Could this be the tipping point for some in the United Methodist Church?

There is no doubt that the subject of homosexuality and same-sex marriage is a hot topic in the church these days, and it have hit fever pitch for some in the United Methodist Church.

Yesterday, suspended UMC pastor Frank Schaefer was reinstated as a pastor.  The Pennsylvania minister was suspended about six months ago after officiating his son’s same-sex marriage.

The move had some cheering; and others mad as, well, you know.

First, he was just suspended by a jury of Methodist pastors… for just 30 days.

But when he refused to promise that he would not ever perform another same-sex marriage, he was defrocked.

This is personal for Schaefer.  Three of his four children are gay.

Now, according to the LA Times, a nine-person panel of clergy and lay members has determined that that ‘defrocking’ was unlawful.  Here’s why: Revoking his credentials “cannot be squared with the well-established principle that our clergy can only be punished for what they have been convicted of doing in the past, not for what they may or may not do in the future” according to the panel.

Schaefer will be moved from PA to the California-Pacific conference where he will work in Student Ministry.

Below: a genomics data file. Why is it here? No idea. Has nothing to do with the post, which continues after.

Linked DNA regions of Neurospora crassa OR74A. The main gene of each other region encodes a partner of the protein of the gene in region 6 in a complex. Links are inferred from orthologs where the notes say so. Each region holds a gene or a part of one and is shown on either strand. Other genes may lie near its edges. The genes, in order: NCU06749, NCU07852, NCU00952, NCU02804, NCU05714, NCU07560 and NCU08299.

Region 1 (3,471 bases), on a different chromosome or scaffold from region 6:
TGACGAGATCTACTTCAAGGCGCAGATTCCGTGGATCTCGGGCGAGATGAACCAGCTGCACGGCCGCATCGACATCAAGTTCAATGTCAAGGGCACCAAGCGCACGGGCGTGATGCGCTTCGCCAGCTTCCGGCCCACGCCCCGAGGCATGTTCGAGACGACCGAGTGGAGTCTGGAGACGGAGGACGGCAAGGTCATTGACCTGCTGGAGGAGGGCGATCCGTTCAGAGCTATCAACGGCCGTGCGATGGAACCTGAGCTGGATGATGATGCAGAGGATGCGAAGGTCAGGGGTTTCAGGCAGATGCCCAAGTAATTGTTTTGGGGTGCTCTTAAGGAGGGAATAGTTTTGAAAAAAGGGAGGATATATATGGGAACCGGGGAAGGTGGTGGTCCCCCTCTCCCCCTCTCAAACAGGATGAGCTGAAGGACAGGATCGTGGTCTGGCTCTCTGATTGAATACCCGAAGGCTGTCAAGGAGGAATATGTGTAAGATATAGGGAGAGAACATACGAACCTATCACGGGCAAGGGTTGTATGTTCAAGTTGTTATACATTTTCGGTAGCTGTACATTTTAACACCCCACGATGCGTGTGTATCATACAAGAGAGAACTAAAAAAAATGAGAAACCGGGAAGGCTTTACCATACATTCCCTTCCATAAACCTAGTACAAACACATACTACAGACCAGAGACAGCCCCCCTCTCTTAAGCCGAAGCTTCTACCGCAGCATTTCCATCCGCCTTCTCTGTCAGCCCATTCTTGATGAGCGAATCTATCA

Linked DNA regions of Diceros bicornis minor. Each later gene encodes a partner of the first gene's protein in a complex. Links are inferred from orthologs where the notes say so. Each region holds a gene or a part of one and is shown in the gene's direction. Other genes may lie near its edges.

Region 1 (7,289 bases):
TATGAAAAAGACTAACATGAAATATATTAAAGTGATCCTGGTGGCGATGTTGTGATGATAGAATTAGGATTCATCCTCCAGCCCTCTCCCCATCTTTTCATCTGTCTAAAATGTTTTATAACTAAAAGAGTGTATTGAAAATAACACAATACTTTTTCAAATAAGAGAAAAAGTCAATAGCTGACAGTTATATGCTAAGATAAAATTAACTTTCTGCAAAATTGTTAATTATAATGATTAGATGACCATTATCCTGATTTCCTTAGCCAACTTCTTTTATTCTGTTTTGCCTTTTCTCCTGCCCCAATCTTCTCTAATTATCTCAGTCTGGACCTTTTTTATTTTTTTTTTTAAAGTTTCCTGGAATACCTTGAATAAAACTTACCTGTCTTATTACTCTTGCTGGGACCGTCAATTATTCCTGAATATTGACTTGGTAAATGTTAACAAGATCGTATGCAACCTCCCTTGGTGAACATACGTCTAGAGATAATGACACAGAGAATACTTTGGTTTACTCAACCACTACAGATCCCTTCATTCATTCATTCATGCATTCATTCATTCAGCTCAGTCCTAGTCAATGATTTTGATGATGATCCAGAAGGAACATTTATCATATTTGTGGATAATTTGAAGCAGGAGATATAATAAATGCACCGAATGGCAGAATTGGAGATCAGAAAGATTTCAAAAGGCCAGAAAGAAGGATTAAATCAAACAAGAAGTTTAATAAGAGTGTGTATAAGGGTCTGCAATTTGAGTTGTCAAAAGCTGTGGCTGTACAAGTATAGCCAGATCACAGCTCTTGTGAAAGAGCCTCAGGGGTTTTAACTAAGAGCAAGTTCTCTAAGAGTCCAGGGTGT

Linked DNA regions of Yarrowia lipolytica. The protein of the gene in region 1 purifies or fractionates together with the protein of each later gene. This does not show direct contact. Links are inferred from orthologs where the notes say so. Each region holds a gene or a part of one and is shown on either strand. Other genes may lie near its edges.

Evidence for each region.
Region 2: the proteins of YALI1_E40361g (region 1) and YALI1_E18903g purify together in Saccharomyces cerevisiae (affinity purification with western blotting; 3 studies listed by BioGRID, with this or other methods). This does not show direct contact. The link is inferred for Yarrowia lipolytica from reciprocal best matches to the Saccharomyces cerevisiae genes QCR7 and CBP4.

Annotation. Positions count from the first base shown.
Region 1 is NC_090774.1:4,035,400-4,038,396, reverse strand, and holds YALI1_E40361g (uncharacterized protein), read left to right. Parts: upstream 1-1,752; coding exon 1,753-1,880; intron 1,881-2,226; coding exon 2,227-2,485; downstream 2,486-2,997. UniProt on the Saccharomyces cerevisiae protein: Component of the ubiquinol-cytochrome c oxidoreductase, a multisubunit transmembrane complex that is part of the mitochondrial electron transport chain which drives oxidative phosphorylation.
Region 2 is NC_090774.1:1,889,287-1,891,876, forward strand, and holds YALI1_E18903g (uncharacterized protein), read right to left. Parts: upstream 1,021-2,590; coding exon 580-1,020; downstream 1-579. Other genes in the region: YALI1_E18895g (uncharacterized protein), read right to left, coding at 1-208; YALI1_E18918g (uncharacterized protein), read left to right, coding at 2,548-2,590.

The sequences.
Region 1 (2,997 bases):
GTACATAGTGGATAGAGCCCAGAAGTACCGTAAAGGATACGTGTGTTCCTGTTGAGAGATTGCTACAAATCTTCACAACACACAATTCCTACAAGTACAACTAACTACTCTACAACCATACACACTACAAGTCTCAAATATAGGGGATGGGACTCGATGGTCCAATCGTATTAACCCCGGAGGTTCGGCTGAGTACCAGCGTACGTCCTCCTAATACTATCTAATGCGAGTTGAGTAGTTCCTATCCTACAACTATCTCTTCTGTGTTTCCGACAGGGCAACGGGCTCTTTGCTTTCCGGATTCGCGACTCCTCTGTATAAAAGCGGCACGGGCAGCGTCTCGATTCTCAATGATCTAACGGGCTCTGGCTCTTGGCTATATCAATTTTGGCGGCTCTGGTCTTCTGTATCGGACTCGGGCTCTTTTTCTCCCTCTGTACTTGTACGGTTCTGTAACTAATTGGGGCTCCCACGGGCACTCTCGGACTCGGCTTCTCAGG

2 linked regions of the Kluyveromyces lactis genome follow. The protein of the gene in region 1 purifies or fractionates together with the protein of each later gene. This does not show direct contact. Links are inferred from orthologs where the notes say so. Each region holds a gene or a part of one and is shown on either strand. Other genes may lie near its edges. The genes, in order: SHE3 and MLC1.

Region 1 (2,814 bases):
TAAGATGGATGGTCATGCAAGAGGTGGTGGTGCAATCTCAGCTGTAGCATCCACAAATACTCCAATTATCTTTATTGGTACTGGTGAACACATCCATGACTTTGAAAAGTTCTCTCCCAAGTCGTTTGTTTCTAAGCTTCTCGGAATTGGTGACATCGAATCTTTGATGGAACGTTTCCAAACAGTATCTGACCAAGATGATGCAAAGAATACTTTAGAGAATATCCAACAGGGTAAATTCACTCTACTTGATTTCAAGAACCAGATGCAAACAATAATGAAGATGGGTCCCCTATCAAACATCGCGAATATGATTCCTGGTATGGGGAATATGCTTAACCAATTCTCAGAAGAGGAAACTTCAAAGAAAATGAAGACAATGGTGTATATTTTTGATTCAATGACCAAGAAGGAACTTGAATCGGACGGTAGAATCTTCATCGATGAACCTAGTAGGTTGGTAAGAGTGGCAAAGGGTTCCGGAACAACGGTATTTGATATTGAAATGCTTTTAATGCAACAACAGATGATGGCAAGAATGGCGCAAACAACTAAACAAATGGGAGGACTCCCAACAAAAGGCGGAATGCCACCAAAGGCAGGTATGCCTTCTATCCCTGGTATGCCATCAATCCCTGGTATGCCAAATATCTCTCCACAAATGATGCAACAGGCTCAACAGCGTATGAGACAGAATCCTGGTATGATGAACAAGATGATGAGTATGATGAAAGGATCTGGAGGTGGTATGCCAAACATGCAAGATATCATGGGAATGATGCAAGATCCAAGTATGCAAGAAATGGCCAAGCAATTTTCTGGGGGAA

You can tell the amount of acrimony in sectors of the UMC just by reading the Bishop of the California-Pacific Conference’s release on Schaefer’s reinstatement and move to her conference:

I am aware of the fact that these steps on our journey to wholeness may be troubling to some among us.  This burdens my heart, but we must be the church of Jesus that excludes no one.  I will continue to hold up for all of us the need to be servants of Christ of the highest moral character whether we are straight or gay.  At the same time, we must not judge each other on the basis of our gender identity, for we are all created by God and loved by God with the very gender identity God has graciously bestowed upon us.

Rev. Schaefer has much to teach us about what it means to love the children God gives us who happen to be gay.  I pray that we will make space for him and his family in our lives and in our hearts as he comes to labor among us.